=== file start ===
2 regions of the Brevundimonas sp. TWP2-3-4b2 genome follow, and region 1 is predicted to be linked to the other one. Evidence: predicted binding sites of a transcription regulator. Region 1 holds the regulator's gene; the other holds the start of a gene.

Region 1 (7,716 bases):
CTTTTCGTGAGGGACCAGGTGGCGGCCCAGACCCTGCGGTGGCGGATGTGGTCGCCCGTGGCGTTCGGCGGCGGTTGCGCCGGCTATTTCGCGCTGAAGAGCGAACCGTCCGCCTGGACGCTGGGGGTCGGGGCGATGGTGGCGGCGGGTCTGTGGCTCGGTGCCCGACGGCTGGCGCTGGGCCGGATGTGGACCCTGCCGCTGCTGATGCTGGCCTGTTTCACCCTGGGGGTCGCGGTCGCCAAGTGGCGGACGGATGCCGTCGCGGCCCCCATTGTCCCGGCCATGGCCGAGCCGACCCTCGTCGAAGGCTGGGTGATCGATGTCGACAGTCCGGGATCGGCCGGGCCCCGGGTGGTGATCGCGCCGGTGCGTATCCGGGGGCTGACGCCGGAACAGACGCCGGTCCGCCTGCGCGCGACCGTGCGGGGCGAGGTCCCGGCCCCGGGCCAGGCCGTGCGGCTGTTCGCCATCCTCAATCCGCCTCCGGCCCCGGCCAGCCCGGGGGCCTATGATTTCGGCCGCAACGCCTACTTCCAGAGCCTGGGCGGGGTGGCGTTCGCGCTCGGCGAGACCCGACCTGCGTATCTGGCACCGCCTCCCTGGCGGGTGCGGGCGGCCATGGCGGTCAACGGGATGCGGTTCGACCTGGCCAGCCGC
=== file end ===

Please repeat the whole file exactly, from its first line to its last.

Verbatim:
2 regions of the Brevundimonas sp. TWP2-3-4b2 genome follow, and region 1 is predicted to be linked to the other one. Evidence: predicted binding sites of a transcription regulator. Region 1 holds the regulator's gene; the other holds the start of a gene.

Region 1 (7,716 bases):
CTTTTCGTGAGGGACCAGGTGGCGGCCCAGACCCTGCGGTGGCGGATGTGGTCGCCCGTGGCGTTCGGCGGCGGTTGCGCCGGCTATTTCGCGCTGAAGAGCGAACCGTCCGCCTGGACGCTGGGGGTCGGGGCGATGGTGGCGGCGGGTCTGTGGCTCGGTGCCCGACGGCTGGCGCTGGGCCGGATGTGGACCCTGCCGCTGCTGATGCTGGCCTGTTTCACCCTGGGGGTCGCGGTCGCCAAGTGGCGGACGGATGCCGTCGCGGCCCCCATTGTCCCGGCCATGGCCGAGCCGACCCTCGTCGAAGGCTGGGTGATCGATGTCGACAGTCCGGGATCGGCCGGGCCCCGGGTGGTGATCGCGCCGGTGCGTATCCGGGGGCTGACGCCGGAACAGACGCCGGTCCGCCTGCGCGCGACCGTGCGGGGCGAGGTCCCGGCCCCGGGCCAGGCCGTGCGGCTGTTCGCCATCCTCAATCCGCCTCCGGCCCCGGCCAGCCCGGGGGCCTATGATTTCGGCCGCAACGCCTACTTCCAGAGCCTGGGCGGGGTGGCGTTCGCGCTCGGCGAGACCCGACCTGCGTATCTGGCACCGCCTCCCTGGCGGGTGCGGGCGGCCATGGCGGTCAACGGGATGCGGTTCGACCTGGCCAGCCGC